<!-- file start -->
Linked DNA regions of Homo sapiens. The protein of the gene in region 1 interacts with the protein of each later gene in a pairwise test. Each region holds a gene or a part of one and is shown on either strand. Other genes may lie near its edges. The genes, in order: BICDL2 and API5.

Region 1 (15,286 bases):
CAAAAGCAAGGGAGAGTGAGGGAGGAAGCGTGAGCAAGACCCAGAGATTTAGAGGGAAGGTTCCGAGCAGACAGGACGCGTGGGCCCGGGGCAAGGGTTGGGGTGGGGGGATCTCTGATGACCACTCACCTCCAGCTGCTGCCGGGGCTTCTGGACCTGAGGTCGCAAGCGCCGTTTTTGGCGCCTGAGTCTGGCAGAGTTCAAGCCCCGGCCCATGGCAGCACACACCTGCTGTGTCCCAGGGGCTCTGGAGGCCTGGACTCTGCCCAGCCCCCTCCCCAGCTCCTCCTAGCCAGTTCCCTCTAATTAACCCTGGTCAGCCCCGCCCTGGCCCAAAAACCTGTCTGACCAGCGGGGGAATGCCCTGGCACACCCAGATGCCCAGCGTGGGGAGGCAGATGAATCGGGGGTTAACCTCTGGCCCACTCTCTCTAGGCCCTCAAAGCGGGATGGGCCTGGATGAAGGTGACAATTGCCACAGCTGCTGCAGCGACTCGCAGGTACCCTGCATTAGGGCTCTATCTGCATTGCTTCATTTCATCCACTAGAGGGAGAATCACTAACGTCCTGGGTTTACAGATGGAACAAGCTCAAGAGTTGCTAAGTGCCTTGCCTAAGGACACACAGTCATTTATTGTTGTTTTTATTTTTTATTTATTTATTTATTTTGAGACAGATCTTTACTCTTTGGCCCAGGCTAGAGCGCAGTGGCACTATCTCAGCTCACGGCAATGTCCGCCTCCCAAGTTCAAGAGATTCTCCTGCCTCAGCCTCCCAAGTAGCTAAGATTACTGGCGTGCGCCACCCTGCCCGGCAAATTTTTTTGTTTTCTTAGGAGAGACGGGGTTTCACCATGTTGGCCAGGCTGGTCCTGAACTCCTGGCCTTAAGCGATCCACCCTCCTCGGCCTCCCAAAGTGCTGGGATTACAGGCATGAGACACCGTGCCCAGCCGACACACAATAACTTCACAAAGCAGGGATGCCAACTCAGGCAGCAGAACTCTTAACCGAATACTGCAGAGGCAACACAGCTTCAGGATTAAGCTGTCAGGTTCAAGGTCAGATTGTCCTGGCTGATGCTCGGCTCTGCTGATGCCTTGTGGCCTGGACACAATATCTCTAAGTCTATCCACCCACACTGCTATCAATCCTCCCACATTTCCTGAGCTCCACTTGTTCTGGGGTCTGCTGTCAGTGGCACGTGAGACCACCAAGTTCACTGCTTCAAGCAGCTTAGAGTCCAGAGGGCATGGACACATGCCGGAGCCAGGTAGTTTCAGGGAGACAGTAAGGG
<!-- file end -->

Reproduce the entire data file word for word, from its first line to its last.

Linked DNA regions of Homo sapiens. The protein of the gene in region 1 interacts with the protein of each later gene in a pairwise test. Each region holds a gene or a part of one and is shown on either strand. Other genes may lie near its edges. The genes, in order: BICDL2 and API5.

Region 1 (15,286 bases):
CAAAAGCAAGGGAGAGTGAGGGAGGAAGCGTGAGCAAGACCCAGAGATTTAGAGGGAAGGTTCCGAGCAGACAGGACGCGTGGGCCCGGGGCAAGGGTTGGGGTGGGGGGATCTCTGATGACCACTCACCTCCAGCTGCTGCCGGGGCTTCTGGACCTGAGGTCGCAAGCGCCGTTTTTGGCGCCTGAGTCTGGCAGAGTTCAAGCCCCGGCCCATGGCAGCACACACCTGCTGTGTCCCAGGGGCTCTGGAGGCCTGGACTCTGCCCAGCCCCCTCCCCAGCTCCTCCTAGCCAGTTCCCTCTAATTAACCCTGGTCAGCCCCGCCCTGGCCCAAAAACCTGTCTGACCAGCGGGGGAATGCCCTGGCACACCCAGATGCCCAGCGTGGGGAGGCAGATGAATCGGGGGTTAACCTCTGGCCCACTCTCTCTAGGCCCTCAAAGCGGGATGGGCCTGGATGAAGGTGACAATTGCCACAGCTGCTGCAGCGACTCGCAGGTACCCTGCATTAGGGCTCTATCTGCATTGCTTCATTTCATCCACTAGAGGGAGAATCACTAACGTCCTGGGTTTACAGATGGAACAAGCTCAAGAGTTGCTAAGTGCCTTGCCTAAGGACACACAGTCATTTATTGTTGTTTTTATTTTTTATTTATTTATTTATTTTGAGACAGATCTTTACTCTTTGGCCCAGGCTAGAGCGCAGTGGCACTATCTCAGCTCACGGCAATGTCCGCCTCCCAAGTTCAAGAGATTCTCCTGCCTCAGCCTCCCAAGTAGCTAAGATTACTGGCGTGCGCCACCCTGCCCGGCAAATTTTTTTGTTTTCTTAGGAGAGACGGGGTTTCACCATGTTGGCCAGGCTGGTCCTGAACTCCTGGCCTTAAGCGATCCACCCTCCTCGGCCTCCCAAAGTGCTGGGATTACAGGCATGAGACACCGTGCCCAGCCGACACACAATAACTTCACAAAGCAGGGATGCCAACTCAGGCAGCAGAACTCTTAACCGAATACTGCAGAGGCAACACAGCTTCAGGATTAAGCTGTCAGGTTCAAGGTCAGATTGTCCTGGCTGATGCTCGGCTCTGCTGATGCCTTGTGGCCTGGACACAATATCTCTAAGTCTATCCACCCACACTGCTATCAATCCTCCCACATTTCCTGAGCTCCACTTGTTCTGGGGTCTGCTGTCAGTGGCACGTGAGACCACCAAGTTCACTGCTTCAAGCAGCTTAGAGTCCAGAGGGCATGGACACATGCCGGAGCCAGGTAGTTTCAGGGAGACAGTAAGGG